Decanting a bottle of wine can feel like a magic trick involving a swirling sleight of hand that transforms a wine that hasn’t had a lot of time in the bottle into one you can’t stop pouring into your glass! I’m a big believer in the value of decanting wines — especially young wines. And when I say young, I mean wines bottled in 2017 and up.
But I’m getting ahead of myself here.
Let’s cover some basics about decanting:
Decanting is pouring wine from one vessel to another. Most of the time, it’s pouring a wine from the bottle into a decanter that is perfectly shaped to allow for the exposure of oxygen to the wine. But essentially, whenever you pour wine into a wine glass and swirl it around, you’re technically decanting it.
There are two main reasons people use a decanter — however, my buddy, Meredith, has a third reason, which I’ll cover last. But the two main reasons are to separate the actual wine from sediments and solids that have formed in the wines during aging, and the second reason — which is the one that pertains to younger vintages —helps to release various compounds that get trapped inside the wine bottle and haven’t had time to settle. Plus, the instant exposure to oxygen literally helps the wine “open up” and express all kinds of amazing things it will likely express with more time in the bottle.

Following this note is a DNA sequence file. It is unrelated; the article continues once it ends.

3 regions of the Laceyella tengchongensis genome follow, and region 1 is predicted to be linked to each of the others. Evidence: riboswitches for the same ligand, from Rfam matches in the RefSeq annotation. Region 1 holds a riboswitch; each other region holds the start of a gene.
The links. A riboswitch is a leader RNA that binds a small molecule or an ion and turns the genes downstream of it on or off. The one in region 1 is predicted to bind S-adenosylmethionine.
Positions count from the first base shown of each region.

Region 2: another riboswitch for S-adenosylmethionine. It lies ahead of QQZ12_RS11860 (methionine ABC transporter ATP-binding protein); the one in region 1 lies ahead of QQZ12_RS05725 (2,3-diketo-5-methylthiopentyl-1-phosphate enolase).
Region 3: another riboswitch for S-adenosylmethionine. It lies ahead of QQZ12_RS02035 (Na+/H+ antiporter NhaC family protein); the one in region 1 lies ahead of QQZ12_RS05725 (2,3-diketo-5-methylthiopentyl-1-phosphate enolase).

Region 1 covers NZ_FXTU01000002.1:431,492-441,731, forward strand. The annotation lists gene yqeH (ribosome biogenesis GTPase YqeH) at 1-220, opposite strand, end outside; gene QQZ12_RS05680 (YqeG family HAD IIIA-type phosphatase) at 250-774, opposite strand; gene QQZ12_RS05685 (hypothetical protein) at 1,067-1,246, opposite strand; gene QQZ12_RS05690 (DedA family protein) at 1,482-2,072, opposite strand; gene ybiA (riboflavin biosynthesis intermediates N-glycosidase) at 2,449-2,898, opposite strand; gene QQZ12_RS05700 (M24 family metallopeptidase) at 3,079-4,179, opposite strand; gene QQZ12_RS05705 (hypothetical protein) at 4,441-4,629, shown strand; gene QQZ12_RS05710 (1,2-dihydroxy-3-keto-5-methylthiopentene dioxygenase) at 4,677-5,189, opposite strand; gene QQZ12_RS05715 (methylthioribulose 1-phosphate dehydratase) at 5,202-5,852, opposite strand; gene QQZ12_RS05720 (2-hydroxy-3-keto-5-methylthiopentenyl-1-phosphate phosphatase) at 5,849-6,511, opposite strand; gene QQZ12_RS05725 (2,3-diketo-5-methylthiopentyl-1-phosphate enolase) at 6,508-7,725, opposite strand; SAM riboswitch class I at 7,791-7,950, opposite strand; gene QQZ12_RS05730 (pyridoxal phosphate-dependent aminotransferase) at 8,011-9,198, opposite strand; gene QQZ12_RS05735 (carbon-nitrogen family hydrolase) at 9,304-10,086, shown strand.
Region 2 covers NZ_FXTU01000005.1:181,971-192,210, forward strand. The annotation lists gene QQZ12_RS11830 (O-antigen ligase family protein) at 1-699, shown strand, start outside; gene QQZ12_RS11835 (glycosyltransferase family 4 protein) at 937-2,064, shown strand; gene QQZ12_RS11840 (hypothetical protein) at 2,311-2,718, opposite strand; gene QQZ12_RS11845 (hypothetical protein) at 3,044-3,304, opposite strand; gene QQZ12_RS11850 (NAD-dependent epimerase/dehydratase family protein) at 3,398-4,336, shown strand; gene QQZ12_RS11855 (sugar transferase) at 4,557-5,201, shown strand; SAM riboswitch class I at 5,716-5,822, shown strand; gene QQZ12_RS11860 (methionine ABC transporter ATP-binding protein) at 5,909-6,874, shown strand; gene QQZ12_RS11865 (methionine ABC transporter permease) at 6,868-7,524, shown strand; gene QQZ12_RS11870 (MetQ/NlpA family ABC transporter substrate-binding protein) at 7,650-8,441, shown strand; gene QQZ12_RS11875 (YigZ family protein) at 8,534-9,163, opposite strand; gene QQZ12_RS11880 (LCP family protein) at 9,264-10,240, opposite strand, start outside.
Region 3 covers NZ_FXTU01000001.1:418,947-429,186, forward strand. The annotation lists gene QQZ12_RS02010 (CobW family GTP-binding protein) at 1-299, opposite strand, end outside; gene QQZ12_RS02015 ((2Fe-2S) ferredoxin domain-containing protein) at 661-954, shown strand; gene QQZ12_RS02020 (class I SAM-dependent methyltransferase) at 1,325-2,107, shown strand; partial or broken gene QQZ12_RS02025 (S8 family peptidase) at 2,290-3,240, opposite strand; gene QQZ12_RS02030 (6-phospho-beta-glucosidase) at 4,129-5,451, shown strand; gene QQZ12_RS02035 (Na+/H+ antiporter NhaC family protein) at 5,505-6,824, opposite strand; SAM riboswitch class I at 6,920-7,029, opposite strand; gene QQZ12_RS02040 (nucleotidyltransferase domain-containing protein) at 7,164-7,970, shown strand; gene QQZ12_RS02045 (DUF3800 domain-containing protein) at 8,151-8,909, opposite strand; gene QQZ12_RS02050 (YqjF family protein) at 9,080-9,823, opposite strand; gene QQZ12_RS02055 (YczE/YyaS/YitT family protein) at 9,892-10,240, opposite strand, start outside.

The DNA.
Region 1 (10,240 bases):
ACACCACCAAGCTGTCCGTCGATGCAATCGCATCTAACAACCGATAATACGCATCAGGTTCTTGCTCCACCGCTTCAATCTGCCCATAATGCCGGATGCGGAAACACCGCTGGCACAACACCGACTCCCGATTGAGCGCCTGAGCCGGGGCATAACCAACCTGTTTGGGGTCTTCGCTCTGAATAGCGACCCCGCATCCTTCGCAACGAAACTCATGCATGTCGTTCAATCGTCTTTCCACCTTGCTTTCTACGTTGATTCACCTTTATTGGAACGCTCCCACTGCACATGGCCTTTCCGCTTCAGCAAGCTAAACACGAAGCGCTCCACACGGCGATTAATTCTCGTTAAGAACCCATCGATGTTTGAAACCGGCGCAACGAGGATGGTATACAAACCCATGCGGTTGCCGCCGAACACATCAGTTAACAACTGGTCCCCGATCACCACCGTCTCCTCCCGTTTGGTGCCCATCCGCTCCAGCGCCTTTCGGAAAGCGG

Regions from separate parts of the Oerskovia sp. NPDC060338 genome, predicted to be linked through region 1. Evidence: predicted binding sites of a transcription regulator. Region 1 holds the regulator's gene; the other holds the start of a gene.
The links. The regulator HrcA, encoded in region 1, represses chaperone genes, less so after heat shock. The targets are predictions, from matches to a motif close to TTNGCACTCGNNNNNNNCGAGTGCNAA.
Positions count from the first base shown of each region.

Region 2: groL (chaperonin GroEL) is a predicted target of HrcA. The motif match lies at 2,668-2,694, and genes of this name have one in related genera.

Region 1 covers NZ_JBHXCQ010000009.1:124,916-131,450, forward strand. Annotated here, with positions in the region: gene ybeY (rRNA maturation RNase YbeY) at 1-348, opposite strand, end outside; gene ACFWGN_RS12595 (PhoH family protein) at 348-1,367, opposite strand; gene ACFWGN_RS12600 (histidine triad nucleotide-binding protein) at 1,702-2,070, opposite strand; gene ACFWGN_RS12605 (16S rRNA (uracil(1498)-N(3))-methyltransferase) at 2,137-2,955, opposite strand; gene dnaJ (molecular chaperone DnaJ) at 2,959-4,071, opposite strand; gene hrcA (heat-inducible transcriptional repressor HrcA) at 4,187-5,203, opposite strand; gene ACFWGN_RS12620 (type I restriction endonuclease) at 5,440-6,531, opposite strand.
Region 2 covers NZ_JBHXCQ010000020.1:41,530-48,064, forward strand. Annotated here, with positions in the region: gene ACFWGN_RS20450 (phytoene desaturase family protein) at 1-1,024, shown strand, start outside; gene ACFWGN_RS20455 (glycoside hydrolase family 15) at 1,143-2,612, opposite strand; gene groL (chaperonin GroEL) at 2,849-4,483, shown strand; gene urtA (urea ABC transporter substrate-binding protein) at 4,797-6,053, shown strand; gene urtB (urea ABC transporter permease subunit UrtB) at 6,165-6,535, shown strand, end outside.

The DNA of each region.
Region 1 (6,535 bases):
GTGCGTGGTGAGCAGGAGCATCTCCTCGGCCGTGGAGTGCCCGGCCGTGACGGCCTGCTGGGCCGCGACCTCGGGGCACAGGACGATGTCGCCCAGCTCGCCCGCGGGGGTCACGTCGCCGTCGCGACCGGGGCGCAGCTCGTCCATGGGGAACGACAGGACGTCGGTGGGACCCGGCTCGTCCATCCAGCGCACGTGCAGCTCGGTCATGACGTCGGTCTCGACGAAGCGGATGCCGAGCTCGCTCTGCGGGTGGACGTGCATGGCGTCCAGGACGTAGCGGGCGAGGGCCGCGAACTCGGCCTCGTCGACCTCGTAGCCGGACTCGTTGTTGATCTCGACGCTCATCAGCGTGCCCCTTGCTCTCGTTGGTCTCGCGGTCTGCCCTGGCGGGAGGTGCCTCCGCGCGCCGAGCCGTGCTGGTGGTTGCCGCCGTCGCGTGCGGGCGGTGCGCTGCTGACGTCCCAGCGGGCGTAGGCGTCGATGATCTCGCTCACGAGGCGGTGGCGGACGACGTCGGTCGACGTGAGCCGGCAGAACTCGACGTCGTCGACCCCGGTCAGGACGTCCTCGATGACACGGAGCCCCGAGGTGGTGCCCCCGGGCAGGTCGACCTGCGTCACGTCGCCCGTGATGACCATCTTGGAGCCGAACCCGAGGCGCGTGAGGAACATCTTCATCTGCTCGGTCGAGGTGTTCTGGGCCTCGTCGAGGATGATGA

In California, we tend to drink our wines young, and so decanting has very little to do with separating sediments at the bottom of a bottle that’s been resting on its side for a decade or two. But a young wine can often present some aromatic anomalies — such as a funky smell when you first pull the cork or unscrew the cap. That aroma indicates the presence of hydrogen sulfide. But 30-minutes to an hour in a decanter allows for the escape of those volatile compounds so the true character of the wine can gradually be discovered.
I find that every time I get a hit on the nose of a younger wine, it’s only fair and right for me to let it open up — either in my glass or in a decanter. Sometimes when we’re tasting wines for the Crush Collection, I’ll revise a wine after it’s had a chance to sit in my glass, and so many times, I’m happy I did! Every wine has something to share with me, and the least I can do is invite it out of the bottle in a way that gives it the best chance to offer me something I’m excited to experience!
Now for that third reason.
Meredith is all about presentation, and she’s right when she says that decanting can add that special touch when serving wine. There are so many kinds of beautiful decanters out there — I have one that’s shaped like a duck with a long neck that has been a big hit at gatherings. But lately, my favorite decanter is this very basic beaker decanted with a punt in the bottom — just like a wine bottle — which makes it so easy to swirl and pour.
In our December 2020 Crush Collection Tasting Video, I suggest decanting the Sessi GSM, and I promise you, if you take my advice, that wine will steal the show!